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MicroZoft-2424 avatar image
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MicroZoft-2424 asked MauricePippin-0988 answered

Storage Spaces on stand-alone Windows Server 2019 Datacenter: what are my options with 2x SSD and 4x HDD?

I think I need some education... I googled but cannot really find my way through.

I have 2x 1.75TB SSDs and 4x 3.64TB HDD.

The concept of Storage Tiers appealed to me and I thought I'd be perfectly set up for it. I guess I was wrong (https://docs.microsoft.com/en-us/answers/questions/275652/2x-175tb-ssd-4x-4tb-hdd-but-creating-a-volume-give.html). While I awaited a possible answer, I started to 'experiment'.

So I made 2 pools, both 1x SSD + 2x HDD. I wanted to make a virtual disk (formatted with ReFS) on PoolSet01 with data redundancy so that 1 disk could crash without any data loss. The only Storage Layout that does this (in the GUI) is Mirror. The wizard states:
Data is striped across physical disks, creating two or three copies of your data. This increases reliability, but reduces capacity. To protect against a single disk failure, use at least two disks (three if you're using a cluster); to protect against two disk failures, use at least five disks.

I'm using 3 disks, so I should be good, right? Wrong. I get a red error banner telling me:
There is not enough physical disks of each media type to support the storage layout. Select a different layout.


I then read this (Server 2012) article: https://social.technet.microsoft.com/Forums/office/en-US/7bf23161-d104-4fa5-befb-383998ea7edf/windows-server-2012-r2-rtm-quotthere-are-not-enough-physical-disks-of-each-media-type-to?forum=winserverfiles which states that I'd need at least 2 SSDs... So I tested that: 2x SSD + 2x HDD Storage Tier with Mirror. That also fails (not supported).

I then tried 2x SSD + 4x HDD as a storage tier with mirror. Again, after selecting the size (maximum) I get the error above.

Lastly, I tried to make a Virtual Disk without the Storage Tier option enabled and instead chose for Parity (with 2x SSD + 4x HDD) and the maximum allowed size. I got the same error once again.

So clearly I'm not understanding wtf am I doing...

So wtf should I be doing? :)

What can be done? What can't? Ideally, I'll have the 2 SSDs for hot data and the 4x HDD for cold data and it should be OK for up to 2 disks to crash at the same time. All disks can be used for 1 pool.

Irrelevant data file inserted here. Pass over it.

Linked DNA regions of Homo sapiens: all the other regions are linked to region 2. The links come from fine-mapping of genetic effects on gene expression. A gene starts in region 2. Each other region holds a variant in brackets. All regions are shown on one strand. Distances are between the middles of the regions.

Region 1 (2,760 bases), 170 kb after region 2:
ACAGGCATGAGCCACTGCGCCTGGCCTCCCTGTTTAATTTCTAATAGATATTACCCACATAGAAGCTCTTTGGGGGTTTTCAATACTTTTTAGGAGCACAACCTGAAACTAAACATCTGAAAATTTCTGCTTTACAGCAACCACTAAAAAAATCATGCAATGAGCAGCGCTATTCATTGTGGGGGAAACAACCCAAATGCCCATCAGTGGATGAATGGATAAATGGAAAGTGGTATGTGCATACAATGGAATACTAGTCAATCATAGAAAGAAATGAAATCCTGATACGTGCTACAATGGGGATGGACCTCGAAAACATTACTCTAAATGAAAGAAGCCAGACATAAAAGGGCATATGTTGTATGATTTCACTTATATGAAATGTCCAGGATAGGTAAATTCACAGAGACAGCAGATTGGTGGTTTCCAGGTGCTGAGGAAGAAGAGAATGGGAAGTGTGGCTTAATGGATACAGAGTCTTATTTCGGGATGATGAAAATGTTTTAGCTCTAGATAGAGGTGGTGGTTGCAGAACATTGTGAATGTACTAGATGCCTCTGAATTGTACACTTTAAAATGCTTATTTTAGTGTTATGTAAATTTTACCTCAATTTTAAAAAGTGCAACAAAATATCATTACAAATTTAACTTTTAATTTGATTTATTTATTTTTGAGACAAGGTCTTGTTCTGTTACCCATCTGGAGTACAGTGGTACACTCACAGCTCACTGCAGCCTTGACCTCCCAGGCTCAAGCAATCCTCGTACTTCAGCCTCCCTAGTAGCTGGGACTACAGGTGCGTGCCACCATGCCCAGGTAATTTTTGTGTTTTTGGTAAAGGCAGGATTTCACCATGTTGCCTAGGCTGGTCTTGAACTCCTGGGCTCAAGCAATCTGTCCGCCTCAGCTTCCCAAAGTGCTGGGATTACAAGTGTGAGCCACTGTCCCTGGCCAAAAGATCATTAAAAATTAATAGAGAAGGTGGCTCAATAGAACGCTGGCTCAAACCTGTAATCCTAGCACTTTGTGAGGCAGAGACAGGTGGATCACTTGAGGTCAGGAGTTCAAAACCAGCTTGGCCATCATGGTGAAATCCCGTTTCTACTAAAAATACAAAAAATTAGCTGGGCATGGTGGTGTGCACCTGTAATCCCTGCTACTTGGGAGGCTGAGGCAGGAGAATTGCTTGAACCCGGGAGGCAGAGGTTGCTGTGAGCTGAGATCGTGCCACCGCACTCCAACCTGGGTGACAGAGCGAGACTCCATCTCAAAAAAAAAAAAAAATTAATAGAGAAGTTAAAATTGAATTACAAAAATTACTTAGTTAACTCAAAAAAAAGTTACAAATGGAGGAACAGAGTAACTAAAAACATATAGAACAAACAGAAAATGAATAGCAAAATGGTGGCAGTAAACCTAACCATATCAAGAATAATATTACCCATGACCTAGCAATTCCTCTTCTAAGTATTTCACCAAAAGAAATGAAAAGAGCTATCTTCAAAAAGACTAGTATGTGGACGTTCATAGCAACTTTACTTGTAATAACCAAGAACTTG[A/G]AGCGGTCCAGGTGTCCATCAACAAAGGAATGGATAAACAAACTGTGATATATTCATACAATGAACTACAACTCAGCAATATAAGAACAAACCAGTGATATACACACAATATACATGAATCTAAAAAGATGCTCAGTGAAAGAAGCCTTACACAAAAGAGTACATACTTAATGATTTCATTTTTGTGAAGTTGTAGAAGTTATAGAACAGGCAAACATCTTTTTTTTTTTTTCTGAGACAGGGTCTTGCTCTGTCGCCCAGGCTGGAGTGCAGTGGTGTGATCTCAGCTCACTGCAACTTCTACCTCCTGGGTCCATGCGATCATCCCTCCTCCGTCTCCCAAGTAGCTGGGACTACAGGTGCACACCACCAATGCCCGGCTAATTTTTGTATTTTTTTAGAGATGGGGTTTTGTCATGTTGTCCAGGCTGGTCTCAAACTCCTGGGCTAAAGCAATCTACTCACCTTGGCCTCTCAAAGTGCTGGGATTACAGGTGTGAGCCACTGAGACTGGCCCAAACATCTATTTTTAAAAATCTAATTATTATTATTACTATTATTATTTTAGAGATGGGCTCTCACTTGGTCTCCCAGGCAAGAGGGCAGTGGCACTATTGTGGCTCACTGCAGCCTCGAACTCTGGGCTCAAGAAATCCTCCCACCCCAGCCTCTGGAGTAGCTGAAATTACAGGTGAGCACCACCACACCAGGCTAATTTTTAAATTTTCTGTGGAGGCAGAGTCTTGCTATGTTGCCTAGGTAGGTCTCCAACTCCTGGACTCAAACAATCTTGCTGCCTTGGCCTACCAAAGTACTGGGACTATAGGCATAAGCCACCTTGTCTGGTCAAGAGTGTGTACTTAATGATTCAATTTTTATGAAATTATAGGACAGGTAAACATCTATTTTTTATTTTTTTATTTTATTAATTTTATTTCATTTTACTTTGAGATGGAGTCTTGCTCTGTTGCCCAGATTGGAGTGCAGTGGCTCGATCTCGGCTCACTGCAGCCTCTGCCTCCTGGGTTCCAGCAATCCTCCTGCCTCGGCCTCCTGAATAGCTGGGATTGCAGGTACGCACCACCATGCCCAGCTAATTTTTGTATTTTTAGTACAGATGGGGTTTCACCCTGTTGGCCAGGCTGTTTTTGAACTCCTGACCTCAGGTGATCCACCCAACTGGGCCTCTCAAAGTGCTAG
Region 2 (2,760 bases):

Any advise? Help? Please? :))

Thank you!


windows-server-2019windows-server-storage
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MicoMi-MSFT avatar image
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MicoMi-MSFT answered MicoMi-MSFT commented

Hi,
Please check the following threads, I hope them could help at your side:
Windows Server 2012 R2 (RTM)
Storage Spaces - mix SSD with HDD
Storage Spaces - Designing for Performance

Thanks for your time!
Best Regards,
Mico Mi


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Thank you, I've been reading quite a lot of articles but things just become foggier. I'm surprised how hidden all this information is! I've put my question out here too: https://community.spiceworks.com/topic/2307795-windows-server-2019-storage-tier-2xssd-4xhdd-raid-5-6-parity-disk-requirements?page=1#entry-9103957 - hope it helps some Googlers re-tracing my steps :)

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Thanks for your sharing, I hope it could help others with similar issues.

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I still haven't found a solution, so I doubt it :)

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MauricePippin-0988 answered

We have built several storage server using Microsoft Storage Spaces, and have had good results. Our need has been for a backup and restore target for our Veaam that could really speed the process up. The key ingredient is tiering with SSD's, we used SATA and later SAS drives, and we have started testing using NVMe drives in the 2.5" U2 form factor. The best document I have found was put together by Veaam and posted on their user portal, I have tried to relocate it but have been unsuccessful so far.
Another issue is all the new write-up is on Storage Spaces Direct, and pretty much skip over all thin fine details.

From memory I will mention some things that stood out from the Veaam recipe.
Although not called a specific RAID set, the closest we did would be likened to a RAID10.
So for every spinning disk you need a SSD for best results, we used both 480GB and 960GB and did not see much performance difference, spinning disks we used were the Seagate Iron Wolf SATA 8GB, later we changed to the Seagate Exos SAS drive in 10TB, and later build the 16TB
All drives must not be on a RAID controller unless the controller can be set so that the drives pass through and presented to windows directly (HBA Mode)
I have created a pool as small as 4/4 (4 SSD's and 4 Spinning disks, 2/2 mirrored to the other 2/2) and as many as 16 and 16.
Really performance wise we did see some improvement sending 8-10 simultaneous backups to many small 4/4 then 40 to the larger16/16 disk pool.
We set our format to ReFS, unit size to 64k
A common issue we had was the pool/VD not attaching after reboot.
Here is the artical we used on the fix https://dannyda.com/2019/12/27/how-to-fix-windows-storage-space-storage-pool-virtual-disk-not-attaching-automatically-on-reboot/
Hope this helps some.
:)

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